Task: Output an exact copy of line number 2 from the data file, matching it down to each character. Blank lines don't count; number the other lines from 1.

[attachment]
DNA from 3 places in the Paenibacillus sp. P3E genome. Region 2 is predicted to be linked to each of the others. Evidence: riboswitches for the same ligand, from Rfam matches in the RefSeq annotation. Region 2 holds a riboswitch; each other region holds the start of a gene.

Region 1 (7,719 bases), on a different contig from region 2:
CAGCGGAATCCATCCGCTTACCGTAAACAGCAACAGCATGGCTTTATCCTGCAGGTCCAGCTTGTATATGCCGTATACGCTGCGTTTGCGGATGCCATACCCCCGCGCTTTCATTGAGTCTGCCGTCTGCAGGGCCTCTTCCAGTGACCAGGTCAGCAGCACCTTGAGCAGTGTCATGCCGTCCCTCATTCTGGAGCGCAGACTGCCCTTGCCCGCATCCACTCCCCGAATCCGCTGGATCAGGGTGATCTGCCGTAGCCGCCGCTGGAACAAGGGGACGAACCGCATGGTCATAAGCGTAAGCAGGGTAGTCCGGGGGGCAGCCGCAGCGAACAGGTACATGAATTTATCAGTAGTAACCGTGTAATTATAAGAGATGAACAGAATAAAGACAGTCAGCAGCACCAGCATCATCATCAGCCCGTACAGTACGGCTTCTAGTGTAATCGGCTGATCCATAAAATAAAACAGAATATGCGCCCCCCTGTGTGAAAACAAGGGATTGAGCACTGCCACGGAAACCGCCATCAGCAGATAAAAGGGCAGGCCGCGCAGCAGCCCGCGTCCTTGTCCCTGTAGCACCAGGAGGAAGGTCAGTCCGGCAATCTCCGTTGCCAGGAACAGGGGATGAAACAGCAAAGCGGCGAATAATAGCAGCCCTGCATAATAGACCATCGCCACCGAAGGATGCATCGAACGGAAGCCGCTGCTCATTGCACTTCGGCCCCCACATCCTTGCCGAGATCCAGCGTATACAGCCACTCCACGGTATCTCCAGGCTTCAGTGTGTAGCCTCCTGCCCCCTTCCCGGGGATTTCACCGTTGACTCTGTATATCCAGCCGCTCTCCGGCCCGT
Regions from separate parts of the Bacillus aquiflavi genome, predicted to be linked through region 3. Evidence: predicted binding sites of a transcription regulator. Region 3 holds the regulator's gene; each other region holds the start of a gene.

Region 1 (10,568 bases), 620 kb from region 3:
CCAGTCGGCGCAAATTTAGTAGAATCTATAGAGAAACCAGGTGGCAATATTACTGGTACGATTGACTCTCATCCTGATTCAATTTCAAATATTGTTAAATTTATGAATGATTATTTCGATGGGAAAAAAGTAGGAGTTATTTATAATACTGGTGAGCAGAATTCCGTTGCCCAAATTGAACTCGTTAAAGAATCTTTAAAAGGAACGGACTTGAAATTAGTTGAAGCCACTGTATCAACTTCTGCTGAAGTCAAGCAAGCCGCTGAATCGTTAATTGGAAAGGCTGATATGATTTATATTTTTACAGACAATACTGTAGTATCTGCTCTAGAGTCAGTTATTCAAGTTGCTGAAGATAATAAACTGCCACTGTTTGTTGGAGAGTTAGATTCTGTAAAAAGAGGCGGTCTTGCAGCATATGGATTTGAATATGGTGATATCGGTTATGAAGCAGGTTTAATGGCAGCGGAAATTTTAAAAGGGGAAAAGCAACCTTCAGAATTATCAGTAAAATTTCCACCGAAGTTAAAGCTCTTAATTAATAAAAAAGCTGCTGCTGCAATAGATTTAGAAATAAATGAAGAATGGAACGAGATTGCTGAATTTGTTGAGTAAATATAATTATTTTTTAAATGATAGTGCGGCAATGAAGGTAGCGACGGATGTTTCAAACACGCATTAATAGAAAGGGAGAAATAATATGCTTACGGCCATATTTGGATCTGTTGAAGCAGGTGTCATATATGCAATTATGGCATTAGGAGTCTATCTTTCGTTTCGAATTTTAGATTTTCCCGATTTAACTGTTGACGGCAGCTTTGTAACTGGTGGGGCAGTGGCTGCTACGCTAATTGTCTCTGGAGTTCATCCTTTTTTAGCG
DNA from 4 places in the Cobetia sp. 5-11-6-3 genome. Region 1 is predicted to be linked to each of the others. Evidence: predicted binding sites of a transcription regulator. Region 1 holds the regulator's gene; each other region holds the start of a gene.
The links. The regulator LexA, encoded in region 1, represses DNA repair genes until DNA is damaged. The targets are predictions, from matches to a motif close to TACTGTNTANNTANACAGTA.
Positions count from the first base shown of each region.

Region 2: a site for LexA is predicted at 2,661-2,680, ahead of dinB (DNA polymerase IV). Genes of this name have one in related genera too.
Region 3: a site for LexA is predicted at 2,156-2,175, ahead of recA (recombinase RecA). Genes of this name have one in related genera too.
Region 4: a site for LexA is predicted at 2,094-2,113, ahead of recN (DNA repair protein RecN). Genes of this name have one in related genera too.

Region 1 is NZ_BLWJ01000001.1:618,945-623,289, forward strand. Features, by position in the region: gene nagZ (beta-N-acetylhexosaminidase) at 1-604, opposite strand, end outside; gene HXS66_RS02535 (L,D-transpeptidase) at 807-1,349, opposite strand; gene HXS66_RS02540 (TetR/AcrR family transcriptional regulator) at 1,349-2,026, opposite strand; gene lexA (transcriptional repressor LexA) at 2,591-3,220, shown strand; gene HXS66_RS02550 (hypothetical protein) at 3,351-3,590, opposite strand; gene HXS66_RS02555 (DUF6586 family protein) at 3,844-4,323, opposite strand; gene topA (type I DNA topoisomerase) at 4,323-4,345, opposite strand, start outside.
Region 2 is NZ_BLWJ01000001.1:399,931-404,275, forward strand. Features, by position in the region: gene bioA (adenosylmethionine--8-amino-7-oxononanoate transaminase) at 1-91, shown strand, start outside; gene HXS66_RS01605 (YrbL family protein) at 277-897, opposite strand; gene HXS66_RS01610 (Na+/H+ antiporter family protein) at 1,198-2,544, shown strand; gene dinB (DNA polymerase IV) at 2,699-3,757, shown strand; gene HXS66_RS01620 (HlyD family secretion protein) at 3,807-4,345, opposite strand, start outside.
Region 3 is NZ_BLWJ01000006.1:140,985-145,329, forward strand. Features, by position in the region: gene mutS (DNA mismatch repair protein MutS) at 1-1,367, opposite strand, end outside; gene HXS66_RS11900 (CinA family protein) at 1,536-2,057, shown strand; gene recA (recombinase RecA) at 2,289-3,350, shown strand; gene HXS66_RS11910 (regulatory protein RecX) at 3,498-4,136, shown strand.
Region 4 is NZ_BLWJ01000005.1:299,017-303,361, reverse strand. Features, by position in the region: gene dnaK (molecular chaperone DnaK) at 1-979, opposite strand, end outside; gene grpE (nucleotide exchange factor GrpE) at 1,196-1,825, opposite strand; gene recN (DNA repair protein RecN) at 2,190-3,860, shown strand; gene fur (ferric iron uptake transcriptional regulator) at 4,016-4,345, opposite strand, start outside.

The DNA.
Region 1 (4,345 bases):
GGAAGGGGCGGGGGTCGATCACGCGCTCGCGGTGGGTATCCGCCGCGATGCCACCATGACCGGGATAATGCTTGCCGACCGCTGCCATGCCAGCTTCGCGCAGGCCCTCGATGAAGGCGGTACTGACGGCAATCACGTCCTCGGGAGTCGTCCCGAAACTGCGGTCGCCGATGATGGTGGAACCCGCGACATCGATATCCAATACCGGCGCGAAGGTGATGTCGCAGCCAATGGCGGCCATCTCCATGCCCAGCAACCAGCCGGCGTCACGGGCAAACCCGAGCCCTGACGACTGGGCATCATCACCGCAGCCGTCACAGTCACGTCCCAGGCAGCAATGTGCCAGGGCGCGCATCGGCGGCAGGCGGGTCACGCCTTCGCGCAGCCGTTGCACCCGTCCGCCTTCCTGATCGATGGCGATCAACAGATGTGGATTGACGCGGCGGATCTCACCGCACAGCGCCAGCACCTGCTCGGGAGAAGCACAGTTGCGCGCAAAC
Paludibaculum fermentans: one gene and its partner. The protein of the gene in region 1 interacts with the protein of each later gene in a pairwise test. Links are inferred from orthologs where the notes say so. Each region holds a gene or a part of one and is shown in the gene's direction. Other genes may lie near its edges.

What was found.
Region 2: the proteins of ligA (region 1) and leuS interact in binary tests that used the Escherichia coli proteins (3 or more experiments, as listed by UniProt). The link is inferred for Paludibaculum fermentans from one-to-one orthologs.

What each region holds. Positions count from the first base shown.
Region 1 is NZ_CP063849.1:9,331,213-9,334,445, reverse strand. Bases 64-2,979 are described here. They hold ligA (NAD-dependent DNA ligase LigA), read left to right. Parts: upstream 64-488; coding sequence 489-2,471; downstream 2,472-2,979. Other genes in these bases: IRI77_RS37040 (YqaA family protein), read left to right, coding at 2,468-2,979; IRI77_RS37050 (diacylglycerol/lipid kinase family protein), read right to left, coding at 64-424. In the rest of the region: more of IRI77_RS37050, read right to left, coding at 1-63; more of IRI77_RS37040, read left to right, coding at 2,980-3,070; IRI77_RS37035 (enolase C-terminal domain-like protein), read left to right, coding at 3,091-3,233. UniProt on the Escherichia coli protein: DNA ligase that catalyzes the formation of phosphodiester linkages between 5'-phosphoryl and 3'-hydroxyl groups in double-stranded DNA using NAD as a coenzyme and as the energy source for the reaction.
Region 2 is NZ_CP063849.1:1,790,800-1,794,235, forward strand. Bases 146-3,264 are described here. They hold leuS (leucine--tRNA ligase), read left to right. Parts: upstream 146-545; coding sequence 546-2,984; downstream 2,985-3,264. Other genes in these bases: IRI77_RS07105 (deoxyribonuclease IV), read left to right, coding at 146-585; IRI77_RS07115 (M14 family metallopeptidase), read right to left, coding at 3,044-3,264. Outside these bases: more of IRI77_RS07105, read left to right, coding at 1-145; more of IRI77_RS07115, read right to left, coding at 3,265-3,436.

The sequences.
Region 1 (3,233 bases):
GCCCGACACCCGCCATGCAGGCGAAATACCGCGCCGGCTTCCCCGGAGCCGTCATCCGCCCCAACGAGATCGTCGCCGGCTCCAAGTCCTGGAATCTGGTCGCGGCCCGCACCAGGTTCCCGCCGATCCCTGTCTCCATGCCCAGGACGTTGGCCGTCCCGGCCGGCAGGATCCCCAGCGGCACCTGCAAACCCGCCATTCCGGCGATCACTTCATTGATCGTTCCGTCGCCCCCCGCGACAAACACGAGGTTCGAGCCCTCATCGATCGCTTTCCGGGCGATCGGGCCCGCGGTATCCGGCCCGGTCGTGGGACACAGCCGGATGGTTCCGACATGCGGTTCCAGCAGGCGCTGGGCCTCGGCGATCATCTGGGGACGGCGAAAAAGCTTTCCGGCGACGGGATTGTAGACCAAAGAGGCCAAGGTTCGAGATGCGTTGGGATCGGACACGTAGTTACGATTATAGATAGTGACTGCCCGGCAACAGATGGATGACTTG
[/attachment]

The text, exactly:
Region 1 (7,719 bases), on a different contig from region 2: